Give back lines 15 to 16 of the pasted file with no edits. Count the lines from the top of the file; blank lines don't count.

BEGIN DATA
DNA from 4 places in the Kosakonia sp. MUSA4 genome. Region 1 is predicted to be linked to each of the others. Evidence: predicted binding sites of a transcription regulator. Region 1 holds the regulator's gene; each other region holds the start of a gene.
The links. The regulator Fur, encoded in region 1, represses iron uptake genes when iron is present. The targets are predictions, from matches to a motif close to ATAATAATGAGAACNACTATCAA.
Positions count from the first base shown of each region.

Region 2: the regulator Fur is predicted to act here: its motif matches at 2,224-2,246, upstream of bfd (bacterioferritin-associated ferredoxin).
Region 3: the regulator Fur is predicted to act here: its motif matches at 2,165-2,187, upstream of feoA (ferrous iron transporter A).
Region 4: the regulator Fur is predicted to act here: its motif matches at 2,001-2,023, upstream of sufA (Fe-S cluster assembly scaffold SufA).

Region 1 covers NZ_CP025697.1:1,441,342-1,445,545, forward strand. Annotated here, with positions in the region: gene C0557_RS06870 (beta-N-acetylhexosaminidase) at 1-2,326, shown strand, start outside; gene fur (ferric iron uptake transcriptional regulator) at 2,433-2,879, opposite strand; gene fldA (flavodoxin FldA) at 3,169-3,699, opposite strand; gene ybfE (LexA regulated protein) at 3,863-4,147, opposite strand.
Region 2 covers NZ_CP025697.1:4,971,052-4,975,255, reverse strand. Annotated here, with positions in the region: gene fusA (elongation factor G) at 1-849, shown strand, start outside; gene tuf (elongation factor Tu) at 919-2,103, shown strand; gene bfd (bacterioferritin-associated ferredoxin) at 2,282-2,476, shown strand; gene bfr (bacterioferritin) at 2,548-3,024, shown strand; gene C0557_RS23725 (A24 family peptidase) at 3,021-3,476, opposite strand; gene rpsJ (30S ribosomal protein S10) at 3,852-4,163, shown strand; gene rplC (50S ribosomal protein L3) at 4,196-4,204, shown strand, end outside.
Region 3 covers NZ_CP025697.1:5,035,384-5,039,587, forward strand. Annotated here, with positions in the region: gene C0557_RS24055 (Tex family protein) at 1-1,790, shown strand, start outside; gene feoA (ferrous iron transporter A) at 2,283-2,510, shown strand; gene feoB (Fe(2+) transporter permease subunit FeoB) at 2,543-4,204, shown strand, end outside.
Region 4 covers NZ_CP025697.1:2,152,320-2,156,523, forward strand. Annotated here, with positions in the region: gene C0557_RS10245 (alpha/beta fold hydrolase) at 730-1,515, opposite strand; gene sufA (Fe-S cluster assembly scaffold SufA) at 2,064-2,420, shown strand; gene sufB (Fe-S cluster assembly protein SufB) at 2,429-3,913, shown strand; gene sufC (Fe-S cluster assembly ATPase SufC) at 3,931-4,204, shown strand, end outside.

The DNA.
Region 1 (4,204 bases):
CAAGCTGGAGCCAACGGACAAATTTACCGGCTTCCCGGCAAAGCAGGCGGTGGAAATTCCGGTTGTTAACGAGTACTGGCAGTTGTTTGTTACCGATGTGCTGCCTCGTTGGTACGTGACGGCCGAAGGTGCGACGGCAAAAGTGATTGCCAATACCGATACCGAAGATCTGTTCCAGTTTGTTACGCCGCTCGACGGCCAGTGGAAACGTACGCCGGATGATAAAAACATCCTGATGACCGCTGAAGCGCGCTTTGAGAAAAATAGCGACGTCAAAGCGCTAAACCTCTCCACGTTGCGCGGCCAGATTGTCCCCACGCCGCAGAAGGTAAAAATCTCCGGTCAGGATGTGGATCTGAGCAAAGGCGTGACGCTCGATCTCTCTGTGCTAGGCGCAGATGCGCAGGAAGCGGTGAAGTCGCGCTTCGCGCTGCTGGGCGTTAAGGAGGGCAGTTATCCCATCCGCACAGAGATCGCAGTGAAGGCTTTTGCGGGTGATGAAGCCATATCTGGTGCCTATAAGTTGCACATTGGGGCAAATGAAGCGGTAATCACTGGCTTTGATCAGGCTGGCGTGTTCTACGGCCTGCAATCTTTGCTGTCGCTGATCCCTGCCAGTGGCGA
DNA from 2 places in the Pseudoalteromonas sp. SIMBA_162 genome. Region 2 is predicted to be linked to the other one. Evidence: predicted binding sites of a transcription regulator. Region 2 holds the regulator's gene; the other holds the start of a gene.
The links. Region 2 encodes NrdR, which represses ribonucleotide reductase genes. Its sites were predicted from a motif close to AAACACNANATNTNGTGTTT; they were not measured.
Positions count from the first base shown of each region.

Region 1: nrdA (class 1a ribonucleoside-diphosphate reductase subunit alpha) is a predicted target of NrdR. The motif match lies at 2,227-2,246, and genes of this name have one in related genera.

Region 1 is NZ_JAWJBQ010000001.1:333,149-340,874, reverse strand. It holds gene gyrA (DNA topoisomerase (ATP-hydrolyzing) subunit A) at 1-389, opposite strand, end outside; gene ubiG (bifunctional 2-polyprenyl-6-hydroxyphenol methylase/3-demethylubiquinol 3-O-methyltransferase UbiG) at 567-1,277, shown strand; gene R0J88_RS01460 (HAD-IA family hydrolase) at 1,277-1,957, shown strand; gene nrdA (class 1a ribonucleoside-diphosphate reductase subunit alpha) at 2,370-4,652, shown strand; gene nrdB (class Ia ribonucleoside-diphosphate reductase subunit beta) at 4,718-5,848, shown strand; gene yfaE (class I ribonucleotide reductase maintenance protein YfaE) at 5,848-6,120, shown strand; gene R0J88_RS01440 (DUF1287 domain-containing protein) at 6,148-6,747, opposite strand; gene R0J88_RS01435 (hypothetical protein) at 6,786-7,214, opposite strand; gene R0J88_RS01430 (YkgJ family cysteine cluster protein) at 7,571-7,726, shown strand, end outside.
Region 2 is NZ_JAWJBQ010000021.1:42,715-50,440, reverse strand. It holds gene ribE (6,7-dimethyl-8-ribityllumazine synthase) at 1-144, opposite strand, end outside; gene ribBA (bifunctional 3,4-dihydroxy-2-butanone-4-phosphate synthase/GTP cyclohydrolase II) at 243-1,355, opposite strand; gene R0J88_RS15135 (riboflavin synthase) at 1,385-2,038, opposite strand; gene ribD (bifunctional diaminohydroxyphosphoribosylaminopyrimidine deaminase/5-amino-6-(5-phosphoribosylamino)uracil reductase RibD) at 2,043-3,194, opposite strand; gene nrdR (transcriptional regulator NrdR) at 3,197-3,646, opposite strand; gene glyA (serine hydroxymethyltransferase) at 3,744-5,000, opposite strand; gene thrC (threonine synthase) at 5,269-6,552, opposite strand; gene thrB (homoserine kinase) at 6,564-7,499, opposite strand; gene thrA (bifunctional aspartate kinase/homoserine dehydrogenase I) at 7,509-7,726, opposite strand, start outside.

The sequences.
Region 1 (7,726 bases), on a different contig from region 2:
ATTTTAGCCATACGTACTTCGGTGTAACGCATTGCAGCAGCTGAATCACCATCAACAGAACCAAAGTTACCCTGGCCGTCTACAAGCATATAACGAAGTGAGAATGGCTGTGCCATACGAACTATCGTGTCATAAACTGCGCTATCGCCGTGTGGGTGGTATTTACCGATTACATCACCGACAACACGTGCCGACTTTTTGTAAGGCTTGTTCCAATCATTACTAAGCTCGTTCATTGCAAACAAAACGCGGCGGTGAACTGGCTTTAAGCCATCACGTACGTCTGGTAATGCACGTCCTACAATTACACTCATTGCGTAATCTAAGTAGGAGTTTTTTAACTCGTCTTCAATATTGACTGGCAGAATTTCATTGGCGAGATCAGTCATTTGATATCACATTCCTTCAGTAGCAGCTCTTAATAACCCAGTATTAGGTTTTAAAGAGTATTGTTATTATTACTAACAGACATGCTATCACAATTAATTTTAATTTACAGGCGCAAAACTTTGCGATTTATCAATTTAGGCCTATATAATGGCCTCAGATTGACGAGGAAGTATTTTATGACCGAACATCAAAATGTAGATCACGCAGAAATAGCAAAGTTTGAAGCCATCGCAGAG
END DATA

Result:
The links. Region 2 encodes NrdR, which represses ribonucleotide reductase genes. Its sites were predicted from a motif close to AAACACNANATNTNGTGTTT; they were not measured.
Positions count from the first base shown of each region.